This book is the nearest thing you will ever find to an autobiography of the first forty years of the life of Jim Byrne, the creator of Emotive-Cognitive Embodied Narrative Therapy (E-CENT). However this is not how Jim describes it. Instead, he writes: “This text is my ‘revised personal mythology’. That is not to say that it is untrue. The core of the story is true to my recollection of my felt experience. But it is embellished with elements of another person’s life; plus hundreds of years of Irish history/mythology; and several strands of mysterious ‘fictional’ story, about the timeless struggle of good against evil; of love against hate and ignorance; and of the heroic journey of an innocent goat and a curious boy, from passive victimisation towards the possibility of personal liberation, with the help of a mysterious ‘tall woman’. It is a story of hope and despair; of courage and cowardice; and of the alchemical power of curiosity and perseverance”. For a Free Extract, please go to Metal Dog – Dr Jim Byrne’s autobiographical novel.***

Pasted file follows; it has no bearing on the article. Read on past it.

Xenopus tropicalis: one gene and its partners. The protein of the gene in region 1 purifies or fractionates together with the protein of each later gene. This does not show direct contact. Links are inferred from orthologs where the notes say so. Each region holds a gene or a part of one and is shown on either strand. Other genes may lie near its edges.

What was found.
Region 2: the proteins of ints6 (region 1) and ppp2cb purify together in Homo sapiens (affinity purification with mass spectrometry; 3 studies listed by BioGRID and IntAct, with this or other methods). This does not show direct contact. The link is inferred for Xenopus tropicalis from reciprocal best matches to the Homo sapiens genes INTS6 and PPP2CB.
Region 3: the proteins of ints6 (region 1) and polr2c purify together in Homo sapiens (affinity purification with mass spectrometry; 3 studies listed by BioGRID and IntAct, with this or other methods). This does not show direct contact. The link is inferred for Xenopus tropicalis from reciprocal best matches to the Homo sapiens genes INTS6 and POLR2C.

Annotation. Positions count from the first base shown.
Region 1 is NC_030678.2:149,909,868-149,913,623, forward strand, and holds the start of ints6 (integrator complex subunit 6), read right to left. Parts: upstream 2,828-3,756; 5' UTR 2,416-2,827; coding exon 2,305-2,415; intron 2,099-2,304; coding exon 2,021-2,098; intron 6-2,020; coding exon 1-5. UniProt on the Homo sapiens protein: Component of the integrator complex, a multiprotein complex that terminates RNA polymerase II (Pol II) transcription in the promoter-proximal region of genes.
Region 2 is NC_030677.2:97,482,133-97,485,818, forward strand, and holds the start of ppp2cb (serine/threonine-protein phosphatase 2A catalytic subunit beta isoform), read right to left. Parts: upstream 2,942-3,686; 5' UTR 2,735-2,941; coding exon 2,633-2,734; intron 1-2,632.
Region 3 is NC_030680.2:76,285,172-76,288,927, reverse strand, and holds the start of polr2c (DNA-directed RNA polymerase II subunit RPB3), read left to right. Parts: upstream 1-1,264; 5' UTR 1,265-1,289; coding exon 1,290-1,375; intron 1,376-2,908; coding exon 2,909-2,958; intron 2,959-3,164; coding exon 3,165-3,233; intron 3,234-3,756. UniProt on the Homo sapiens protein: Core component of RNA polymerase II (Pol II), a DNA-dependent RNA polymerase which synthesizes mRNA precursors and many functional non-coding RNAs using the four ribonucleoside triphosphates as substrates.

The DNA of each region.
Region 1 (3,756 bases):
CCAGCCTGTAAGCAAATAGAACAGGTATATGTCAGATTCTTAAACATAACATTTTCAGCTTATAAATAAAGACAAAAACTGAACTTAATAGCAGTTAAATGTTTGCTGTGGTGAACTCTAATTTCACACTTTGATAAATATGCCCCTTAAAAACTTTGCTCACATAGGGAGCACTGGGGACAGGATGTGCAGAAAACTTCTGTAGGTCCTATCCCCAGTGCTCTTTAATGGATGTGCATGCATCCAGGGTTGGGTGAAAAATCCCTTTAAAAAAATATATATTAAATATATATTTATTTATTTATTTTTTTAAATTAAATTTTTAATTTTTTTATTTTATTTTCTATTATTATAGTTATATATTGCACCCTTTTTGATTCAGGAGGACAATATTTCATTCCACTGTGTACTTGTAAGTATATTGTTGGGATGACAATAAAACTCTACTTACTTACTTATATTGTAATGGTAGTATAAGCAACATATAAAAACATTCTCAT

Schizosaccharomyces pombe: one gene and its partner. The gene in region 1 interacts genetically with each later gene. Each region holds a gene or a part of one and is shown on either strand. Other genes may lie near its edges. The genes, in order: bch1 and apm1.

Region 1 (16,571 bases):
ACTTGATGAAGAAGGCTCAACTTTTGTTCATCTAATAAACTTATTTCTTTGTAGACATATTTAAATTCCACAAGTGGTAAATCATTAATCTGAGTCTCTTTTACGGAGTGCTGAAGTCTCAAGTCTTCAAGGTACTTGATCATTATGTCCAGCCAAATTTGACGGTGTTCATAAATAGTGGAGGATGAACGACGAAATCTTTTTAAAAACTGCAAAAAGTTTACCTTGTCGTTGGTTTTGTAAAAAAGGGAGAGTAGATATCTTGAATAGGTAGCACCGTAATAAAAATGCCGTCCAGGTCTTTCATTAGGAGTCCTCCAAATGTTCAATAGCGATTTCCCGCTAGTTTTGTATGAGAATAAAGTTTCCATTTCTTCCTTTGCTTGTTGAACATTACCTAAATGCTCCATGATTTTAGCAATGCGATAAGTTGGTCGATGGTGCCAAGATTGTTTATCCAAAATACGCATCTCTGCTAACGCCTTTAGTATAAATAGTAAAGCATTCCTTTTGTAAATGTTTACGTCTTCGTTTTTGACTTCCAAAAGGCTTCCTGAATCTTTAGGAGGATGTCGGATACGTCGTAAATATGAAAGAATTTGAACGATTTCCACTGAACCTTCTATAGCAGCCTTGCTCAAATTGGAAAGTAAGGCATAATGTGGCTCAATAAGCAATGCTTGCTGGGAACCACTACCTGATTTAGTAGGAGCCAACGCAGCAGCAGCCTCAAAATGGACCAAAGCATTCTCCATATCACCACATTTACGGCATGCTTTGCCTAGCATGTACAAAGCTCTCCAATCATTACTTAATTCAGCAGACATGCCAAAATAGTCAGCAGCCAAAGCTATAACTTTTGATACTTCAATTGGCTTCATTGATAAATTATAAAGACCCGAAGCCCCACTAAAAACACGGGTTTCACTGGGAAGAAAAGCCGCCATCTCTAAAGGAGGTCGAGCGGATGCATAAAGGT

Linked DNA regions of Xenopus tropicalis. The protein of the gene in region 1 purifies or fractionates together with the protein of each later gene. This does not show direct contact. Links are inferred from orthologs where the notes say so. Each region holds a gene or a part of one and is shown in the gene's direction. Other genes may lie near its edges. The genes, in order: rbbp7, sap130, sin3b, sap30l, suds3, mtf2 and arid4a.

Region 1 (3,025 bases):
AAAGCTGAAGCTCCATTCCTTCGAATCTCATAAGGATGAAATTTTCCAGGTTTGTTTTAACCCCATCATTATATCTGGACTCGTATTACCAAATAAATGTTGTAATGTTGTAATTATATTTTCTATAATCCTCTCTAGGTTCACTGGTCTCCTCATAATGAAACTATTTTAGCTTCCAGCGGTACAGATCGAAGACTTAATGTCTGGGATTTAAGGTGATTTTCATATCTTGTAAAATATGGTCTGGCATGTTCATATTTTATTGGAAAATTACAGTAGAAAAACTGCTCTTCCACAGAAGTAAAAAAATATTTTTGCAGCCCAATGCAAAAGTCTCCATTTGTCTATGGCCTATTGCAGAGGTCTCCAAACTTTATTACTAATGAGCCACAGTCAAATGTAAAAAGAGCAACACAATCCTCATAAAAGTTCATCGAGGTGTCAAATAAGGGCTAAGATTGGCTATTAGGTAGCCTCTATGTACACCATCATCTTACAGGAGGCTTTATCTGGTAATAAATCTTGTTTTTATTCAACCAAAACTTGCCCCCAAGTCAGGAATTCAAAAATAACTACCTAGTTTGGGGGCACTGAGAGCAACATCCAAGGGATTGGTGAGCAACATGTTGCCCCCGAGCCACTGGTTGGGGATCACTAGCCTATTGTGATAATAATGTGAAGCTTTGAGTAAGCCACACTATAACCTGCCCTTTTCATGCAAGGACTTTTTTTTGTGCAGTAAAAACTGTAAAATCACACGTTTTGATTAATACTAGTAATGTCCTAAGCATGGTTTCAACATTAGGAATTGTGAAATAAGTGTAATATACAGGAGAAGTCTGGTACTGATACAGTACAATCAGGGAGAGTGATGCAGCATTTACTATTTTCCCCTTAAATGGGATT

E-CENT Counselling focuses on the whole person – body-brain-mind-environment. We care about your diet, exercise program, relaxation, life balance, and various other factors. For example, we do not overlook your philosophy of life: “Anybody can read philosophy uncritically, and believe what they read. But we must develop the ability to critically evaluate what we read. For example, when Epictetus writes (in the Enchiridion) that people are not upset by their experiences of life, but rather by their evaluations of those experiences, it is important to know the contrary view from Epicurus, which teaches us that ’the cry of the flesh’ to be free from hunger, cold and thirst, is far louder than our weak, little mental evaluations of hunger, cold and thirst!”